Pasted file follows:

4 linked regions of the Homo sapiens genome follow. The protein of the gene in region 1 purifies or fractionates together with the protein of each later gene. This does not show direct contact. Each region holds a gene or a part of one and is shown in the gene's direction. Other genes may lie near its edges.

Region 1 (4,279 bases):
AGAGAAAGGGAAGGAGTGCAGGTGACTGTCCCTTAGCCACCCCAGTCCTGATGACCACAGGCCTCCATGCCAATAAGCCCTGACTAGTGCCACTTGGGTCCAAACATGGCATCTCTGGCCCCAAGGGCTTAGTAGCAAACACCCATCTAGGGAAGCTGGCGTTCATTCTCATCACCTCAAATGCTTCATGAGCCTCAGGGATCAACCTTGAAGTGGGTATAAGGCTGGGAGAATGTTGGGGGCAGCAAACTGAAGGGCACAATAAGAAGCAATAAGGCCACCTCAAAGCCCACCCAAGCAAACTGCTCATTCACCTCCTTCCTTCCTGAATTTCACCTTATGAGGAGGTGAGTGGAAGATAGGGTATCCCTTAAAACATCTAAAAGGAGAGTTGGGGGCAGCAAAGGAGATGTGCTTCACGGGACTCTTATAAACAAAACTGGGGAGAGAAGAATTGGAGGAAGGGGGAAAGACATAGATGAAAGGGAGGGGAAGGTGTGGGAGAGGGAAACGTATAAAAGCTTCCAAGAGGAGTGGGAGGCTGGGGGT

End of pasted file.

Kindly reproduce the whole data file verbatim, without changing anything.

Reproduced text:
4 linked regions of the Homo sapiens genome follow. The protein of the gene in region 1 purifies or fractionates together with the protein of each later gene. This does not show direct contact. Each region holds a gene or a part of one and is shown in the gene's direction. Other genes may lie near its edges.

Region 1 (4,279 bases):
AGAGAAAGGGAAGGAGTGCAGGTGACTGTCCCTTAGCCACCCCAGTCCTGATGACCACAGGCCTCCATGCCAATAAGCCCTGACTAGTGCCACTTGGGTCCAAACATGGCATCTCTGGCCCCAAGGGCTTAGTAGCAAACACCCATCTAGGGAAGCTGGCGTTCATTCTCATCACCTCAAATGCTTCATGAGCCTCAGGGATCAACCTTGAAGTGGGTATAAGGCTGGGAGAATGTTGGGGGCAGCAAACTGAAGGGCACAATAAGAAGCAATAAGGCCACCTCAAAGCCCACCCAAGCAAACTGCTCATTCACCTCCTTCCTTCCTGAATTTCACCTTATGAGGAGGTGAGTGGAAGATAGGGTATCCCTTAAAACATCTAAAAGGAGAGTTGGGGGCAGCAAAGGAGATGTGCTTCACGGGACTCTTATAAACAAAACTGGGGAGAGAAGAATTGGAGGAAGGGGGAAAGACATAGATGAAAGGGAGGGGAAGGTGTGGGAGAGGGAAACGTATAAAAGCTTCCAAGAGGAGTGGGAGGCTGGGGGT